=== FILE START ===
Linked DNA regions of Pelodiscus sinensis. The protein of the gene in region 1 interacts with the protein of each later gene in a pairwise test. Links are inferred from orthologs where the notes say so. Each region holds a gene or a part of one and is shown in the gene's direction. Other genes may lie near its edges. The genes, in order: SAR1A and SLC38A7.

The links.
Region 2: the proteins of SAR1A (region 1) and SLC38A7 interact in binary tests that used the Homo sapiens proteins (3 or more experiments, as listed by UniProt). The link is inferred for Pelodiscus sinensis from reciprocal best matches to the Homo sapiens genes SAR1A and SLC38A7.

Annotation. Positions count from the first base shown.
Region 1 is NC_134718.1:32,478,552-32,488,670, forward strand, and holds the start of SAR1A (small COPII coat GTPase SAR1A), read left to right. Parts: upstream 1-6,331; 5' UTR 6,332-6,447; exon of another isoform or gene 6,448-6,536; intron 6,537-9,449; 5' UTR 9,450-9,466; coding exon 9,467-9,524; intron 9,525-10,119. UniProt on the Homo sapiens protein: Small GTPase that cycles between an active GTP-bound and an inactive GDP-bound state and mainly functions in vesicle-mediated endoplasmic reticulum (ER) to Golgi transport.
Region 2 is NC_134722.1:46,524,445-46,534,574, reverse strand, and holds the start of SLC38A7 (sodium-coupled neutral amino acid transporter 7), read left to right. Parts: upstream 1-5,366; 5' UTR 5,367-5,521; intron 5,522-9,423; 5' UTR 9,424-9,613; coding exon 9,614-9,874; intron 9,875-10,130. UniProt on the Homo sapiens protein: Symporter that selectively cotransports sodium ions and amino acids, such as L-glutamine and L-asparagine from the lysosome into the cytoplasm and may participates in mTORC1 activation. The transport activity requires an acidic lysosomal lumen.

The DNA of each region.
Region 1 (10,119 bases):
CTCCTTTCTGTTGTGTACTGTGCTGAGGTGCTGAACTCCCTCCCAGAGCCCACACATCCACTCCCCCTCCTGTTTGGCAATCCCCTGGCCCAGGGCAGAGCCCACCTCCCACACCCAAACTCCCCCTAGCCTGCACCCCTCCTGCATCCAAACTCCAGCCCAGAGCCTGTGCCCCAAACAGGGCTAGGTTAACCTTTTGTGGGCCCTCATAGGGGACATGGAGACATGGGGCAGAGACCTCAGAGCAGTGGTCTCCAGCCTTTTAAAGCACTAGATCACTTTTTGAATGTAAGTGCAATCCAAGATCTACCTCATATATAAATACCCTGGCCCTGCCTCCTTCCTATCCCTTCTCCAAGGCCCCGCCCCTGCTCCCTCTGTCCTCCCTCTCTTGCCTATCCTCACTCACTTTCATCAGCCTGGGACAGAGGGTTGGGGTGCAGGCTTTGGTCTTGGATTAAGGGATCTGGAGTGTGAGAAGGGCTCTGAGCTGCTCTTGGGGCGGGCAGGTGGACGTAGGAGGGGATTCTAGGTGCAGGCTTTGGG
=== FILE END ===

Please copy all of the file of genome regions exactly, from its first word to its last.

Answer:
Linked DNA regions of Pelodiscus sinensis. The protein of the gene in region 1 interacts with the protein of each later gene in a pairwise test. Links are inferred from orthologs where the notes say so. Each region holds a gene or a part of one and is shown in the gene's direction. Other genes may lie near its edges. The genes, in order: SAR1A and SLC38A7.

The links.
Region 2: the proteins of SAR1A (region 1) and SLC38A7 interact in binary tests that used the Homo sapiens proteins (3 or more experiments, as listed by UniProt). The link is inferred for Pelodiscus sinensis from reciprocal best matches to the Homo sapiens genes SAR1A and SLC38A7.

Annotation. Positions count from the first base shown.
Region 1 is NC_134718.1:32,478,552-32,488,670, forward strand, and holds the start of SAR1A (small COPII coat GTPase SAR1A), read left to right. Parts: upstream 1-6,331; 5' UTR 6,332-6,447; exon of another isoform or gene 6,448-6,536; intron 6,537-9,449; 5' UTR 9,450-9,466; coding exon 9,467-9,524; intron 9,525-10,119. UniProt on the Homo sapiens protein: Small GTPase that cycles between an active GTP-bound and an inactive GDP-bound state and mainly functions in vesicle-mediated endoplasmic reticulum (ER) to Golgi transport.
Region 2 is NC_134722.1:46,524,445-46,534,574, reverse strand, and holds the start of SLC38A7 (sodium-coupled neutral amino acid transporter 7), read left to right. Parts: upstream 1-5,366; 5' UTR 5,367-5,521; intron 5,522-9,423; 5' UTR 9,424-9,613; coding exon 9,614-9,874; intron 9,875-10,130. UniProt on the Homo sapiens protein: Symporter that selectively cotransports sodium ions and amino acids, such as L-glutamine and L-asparagine from the lysosome into the cytoplasm and may participates in mTORC1 activation. The transport activity requires an acidic lysosomal lumen.

The DNA of each region.
Region 1 (10,119 bases):
CTCCTTTCTGTTGTGTACTGTGCTGAGGTGCTGAACTCCCTCCCAGAGCCCACACATCCACTCCCCCTCCTGTTTGGCAATCCCCTGGCCCAGGGCAGAGCCCACCTCCCACACCCAAACTCCCCCTAGCCTGCACCCCTCCTGCATCCAAACTCCAGCCCAGAGCCTGTGCCCCAAACAGGGCTAGGTTAACCTTTTGTGGGCCCTCATAGGGGACATGGAGACATGGGGCAGAGACCTCAGAGCAGTGGTCTCCAGCCTTTTAAAGCACTAGATCACTTTTTGAATGTAAGTGCAATCCAAGATCTACCTCATATATAAATACCCTGGCCCTGCCTCCTTCCTATCCCTTCTCCAAGGCCCCGCCCCTGCTCCCTCTGTCCTCCCTCTCTTGCCTATCCTCACTCACTTTCATCAGCCTGGGACAGAGGGTTGGGGTGCAGGCTTTGGTCTTGGATTAAGGGATCTGGAGTGTGAGAAGGGCTCTGAGCTGCTCTTGGGGCGGGCAGGTGGACGTAGGAGGGGATTCTAGGTGCAGGCTTTGGG